Colour blind!

At one of my past schools, the Principal kept suggesting that I abandon the Dewey Decimal System and create some colour-coded Key Learning Areas (KLAs) in the Teacher Reference section of the school library. Some teachers would complain that they “didn’t understand Dewey” or “couldn’t ever find anything.” This were the bad ol’ days of drawers crammed full of catalogue cards, but I never really understood the problem. My counter argument was always that Dewey is essentially in KLAs anyway, and so many books are useful for numerous KLAs. I was gone from the position for a year and the change to shelving in the TR section was done in my absence. I came back for a few visits: the colours chosen were definitely not good for a colour blind person. Lime, orange, red and green all side by side! And blue next to purple. Torture!

Speedminton Fun Speeder
What shuttlecock?

Interfiling TR with the main collection is a great idea for many items. A high school I visited during my initial retraining was creating a brand new library collection with no separate TR section. Almost everything was being interfiled with the main collection. Certainly, in a high school, many items hidden away in TR could be very useful in student assignments. A few years ago, at mu current school, I moved a lot of neglected art books (written for children but stored in TR and seemingly ignored/forgotten/overlooked by most teachers) into regular non fiction, where they are used more frequently by students. When I took over in the library, one of my first major reorganising jobs was to disband (barely-used) reading boxes that had been colour-coded with small, self-adhesive dots. When people came in asking for a particular set of coded colours, I would be beyond frustration trying to find the correct ones, usually having to open the lid of every box.

Actually, our non fiction resources now have little, square, spine stickers representing their ten broad Dewey categories – we use the exact colours of Syba Signs’ shelf labels, after my SASS person saw the system working well in another school. It was mainly to assist the library monitors with sorting and reshelving the NF section more efficiently, but the stickers are quite useless to me, colour blind as I am. (Luckily the PRC stickers colours are quite distinguishable.)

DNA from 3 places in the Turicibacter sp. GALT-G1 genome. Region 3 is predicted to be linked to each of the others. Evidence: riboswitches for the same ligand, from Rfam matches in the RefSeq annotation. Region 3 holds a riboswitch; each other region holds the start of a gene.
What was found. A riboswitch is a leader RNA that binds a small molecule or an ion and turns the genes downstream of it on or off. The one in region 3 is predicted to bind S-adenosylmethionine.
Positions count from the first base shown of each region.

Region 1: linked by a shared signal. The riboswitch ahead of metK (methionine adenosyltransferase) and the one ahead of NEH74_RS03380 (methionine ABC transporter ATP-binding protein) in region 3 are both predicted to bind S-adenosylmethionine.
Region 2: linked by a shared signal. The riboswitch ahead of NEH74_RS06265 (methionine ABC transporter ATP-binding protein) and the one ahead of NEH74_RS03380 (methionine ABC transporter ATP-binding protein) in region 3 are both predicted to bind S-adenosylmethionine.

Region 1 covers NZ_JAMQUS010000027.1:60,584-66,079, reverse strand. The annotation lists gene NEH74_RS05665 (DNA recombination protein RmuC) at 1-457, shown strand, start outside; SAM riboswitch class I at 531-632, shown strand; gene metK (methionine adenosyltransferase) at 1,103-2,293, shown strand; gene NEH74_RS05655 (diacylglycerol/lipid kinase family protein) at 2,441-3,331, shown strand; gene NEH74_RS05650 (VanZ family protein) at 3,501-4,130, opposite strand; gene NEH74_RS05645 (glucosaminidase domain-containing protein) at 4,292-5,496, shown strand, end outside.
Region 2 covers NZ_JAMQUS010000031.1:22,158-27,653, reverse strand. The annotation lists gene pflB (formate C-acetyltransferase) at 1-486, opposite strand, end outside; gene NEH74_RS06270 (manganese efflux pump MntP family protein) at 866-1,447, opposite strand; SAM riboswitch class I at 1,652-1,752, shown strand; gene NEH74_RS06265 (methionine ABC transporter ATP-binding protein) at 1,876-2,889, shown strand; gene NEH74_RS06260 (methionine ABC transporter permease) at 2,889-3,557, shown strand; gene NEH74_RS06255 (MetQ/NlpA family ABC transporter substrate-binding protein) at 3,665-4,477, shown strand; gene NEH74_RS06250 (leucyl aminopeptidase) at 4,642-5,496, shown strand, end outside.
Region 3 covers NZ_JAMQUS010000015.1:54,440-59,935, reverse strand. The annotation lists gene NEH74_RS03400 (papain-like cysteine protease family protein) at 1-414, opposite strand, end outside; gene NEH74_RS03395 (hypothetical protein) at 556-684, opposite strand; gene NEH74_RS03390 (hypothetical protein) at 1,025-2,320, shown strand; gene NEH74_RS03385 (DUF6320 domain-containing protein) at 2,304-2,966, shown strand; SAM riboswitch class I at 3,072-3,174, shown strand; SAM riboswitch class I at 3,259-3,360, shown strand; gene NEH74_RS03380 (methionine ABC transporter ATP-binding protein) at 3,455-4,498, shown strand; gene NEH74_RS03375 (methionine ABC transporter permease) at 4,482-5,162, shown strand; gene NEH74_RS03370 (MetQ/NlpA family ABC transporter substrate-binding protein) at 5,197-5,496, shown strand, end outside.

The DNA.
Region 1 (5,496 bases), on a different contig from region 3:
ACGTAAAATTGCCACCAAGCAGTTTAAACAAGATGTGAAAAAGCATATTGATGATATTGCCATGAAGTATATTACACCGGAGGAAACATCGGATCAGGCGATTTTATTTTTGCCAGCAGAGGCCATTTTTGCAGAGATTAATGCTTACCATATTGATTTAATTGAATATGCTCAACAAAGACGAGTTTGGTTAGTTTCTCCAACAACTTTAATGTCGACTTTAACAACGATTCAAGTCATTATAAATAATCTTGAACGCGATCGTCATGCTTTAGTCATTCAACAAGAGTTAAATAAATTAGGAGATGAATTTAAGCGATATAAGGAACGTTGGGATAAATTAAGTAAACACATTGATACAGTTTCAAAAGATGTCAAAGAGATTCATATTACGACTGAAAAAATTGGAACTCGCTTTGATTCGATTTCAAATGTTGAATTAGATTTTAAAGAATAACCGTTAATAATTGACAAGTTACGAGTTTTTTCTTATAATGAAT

When I worked at Ryde State Office of the NSW DEC, I was often called in to look at various curriculum units’ website designs, and help them pick onscreen colours that worked better for red/green colour blind people.

Please consider that the alterations you make to your library shelves (and web pages) can have repercussions for those who come after you!

Four routes to Australia

In their HSIE unit, British colonisation of Australia, Stage 2 students are investigating four different travel routes to Australia from Britain:

Plymouth (August 1768), rounded Cape Horn, Tahiti (observe transit of Venus), Pacific Islands of Huahine, Borabora and Raiatea (all claimed for Britain), unsuccessfully attempted to land at Rurutu, then New Zealand, then Botany Bay, then north along Australian east coast, then Batavia in Dutch East Indies, rounded Cape of Good Hope, then arriving at Deal in Britain (July 1771, almost three years later).

The first voyage of James Cook

Route to Australia - Cook

Portsmouth (May 1787), Rio de Janiero, Cape Town, through Great Southern Ocean to Botany Bay (January 1788), then Sydney Cove, Port Jackson.

First Fleet – Behind the news

Route to Australia - Phillip and First Fleet

Britain, Port Said (in Egypt), Port Aden (in Yemen), Colombo (Ceylon, now Sri Lanka), Fremantle, Melbourne, Sydney.

Suez Canal time lapse mp.4

Route to Australia - via Suez Canal

In 1935, the route from London to Brisbane had taken 12.5 days, which included a rail trip between Paris and Brindisi. QANTAS first flew the route in 1947, from Sydney to London, with stopovers in Darwin, Singapore (overnight), Calcutta, Karachi, Cairo (overnight) and Tripoli. Return fare was £585 = 130 weeks x average wage.

In 1960, fastest trip was 34 h 30 min with eight stops. In 1989, QANTAS set a world distance record for commercial jets when a Boeing 747-400 flew non-stop, London to Sydney, in just over 20 hours. From 2012, all QANTAS services began making Sydney-London stopovers in Dubai.

The longest hop – Qantas’ Kangaroo Route

Route to Australia - Qantas Kangaroo